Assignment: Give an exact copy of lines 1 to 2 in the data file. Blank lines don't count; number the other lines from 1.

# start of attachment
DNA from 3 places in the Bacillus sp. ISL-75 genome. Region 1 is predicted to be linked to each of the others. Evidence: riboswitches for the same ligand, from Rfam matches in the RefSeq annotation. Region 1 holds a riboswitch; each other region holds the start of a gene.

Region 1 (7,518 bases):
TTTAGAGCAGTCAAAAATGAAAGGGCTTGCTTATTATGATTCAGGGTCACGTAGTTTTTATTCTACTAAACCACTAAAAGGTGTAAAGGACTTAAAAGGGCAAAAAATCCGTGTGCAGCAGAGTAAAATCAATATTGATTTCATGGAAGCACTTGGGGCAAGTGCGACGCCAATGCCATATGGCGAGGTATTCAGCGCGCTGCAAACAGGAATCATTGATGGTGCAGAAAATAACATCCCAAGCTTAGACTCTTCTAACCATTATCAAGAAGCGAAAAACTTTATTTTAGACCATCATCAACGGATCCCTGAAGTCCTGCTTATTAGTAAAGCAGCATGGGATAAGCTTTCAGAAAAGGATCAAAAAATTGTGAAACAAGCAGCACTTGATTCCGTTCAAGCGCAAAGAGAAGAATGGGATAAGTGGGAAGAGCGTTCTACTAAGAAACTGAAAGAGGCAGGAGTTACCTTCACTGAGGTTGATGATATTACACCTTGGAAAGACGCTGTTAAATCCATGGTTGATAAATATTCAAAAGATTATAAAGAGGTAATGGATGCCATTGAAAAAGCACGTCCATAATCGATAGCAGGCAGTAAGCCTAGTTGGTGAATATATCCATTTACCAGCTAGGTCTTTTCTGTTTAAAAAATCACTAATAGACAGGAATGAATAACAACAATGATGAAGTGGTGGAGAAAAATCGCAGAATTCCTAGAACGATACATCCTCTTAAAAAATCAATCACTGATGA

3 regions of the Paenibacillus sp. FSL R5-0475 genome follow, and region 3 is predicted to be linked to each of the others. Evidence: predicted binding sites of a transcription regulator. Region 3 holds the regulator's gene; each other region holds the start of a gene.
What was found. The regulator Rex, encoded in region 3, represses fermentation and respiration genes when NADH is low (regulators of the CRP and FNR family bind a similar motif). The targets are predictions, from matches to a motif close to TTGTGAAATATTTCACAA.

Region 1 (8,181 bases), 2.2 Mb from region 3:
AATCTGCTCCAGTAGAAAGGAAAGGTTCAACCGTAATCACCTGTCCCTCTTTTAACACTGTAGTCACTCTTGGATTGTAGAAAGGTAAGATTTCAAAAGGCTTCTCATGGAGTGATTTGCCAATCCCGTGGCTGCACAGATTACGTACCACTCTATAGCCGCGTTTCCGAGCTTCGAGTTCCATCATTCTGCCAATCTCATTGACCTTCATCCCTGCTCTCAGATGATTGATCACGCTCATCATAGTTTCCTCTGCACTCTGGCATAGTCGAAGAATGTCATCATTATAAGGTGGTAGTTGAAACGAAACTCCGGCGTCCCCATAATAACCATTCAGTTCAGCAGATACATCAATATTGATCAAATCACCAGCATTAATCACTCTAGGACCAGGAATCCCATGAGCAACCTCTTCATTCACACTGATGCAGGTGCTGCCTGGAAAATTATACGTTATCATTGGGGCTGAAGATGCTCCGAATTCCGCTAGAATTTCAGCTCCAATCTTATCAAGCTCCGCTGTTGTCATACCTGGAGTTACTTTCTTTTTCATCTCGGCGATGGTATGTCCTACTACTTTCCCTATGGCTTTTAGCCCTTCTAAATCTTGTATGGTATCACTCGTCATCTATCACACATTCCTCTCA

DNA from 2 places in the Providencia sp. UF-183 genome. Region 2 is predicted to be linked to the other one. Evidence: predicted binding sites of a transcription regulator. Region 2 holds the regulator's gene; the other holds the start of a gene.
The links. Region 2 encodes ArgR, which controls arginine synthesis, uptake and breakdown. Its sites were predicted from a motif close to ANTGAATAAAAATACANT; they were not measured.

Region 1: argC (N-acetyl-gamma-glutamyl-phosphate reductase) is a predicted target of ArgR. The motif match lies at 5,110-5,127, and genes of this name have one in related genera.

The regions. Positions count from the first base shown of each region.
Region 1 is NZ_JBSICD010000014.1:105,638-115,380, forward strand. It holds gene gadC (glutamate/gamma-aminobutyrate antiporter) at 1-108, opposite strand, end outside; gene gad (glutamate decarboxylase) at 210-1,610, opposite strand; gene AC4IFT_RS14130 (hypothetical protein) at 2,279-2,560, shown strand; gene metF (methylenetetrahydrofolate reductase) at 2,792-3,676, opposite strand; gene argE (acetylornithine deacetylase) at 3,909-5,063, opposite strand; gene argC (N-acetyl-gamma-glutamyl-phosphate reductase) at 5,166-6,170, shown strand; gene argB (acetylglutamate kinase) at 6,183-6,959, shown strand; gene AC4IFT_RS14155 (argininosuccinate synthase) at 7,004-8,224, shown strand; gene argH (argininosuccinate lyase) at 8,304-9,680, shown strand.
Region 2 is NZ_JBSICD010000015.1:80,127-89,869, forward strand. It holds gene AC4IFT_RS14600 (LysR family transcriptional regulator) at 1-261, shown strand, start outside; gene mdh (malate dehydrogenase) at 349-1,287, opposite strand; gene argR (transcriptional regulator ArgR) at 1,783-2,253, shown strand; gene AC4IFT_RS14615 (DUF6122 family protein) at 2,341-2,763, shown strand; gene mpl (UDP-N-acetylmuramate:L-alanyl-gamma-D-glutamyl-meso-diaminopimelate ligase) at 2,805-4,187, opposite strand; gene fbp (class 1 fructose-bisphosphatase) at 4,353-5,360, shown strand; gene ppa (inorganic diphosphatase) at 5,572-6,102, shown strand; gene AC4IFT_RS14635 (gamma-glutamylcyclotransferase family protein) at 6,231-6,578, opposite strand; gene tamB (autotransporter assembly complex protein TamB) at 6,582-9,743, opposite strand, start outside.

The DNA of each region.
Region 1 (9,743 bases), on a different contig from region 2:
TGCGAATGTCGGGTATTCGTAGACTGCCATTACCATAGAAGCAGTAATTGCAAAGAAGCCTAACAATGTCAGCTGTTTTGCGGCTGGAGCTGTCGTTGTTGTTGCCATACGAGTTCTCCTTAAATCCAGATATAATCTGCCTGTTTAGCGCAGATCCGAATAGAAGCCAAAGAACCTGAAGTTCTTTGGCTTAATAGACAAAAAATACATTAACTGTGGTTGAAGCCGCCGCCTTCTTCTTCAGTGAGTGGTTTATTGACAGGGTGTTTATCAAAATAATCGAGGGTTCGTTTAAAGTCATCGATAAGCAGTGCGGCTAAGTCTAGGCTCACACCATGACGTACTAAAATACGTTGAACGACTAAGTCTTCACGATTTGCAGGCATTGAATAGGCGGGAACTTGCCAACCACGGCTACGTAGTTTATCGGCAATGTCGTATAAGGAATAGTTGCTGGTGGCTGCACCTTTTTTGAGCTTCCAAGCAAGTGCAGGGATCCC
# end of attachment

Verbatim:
DNA from 3 places in the Bacillus sp. ISL-75 genome. Region 1 is predicted to be linked to each of the others. Evidence: riboswitches for the same ligand, from Rfam matches in the RefSeq annotation. Region 1 holds a riboswitch; each other region holds the start of a gene.

Region 1 (7,518 bases):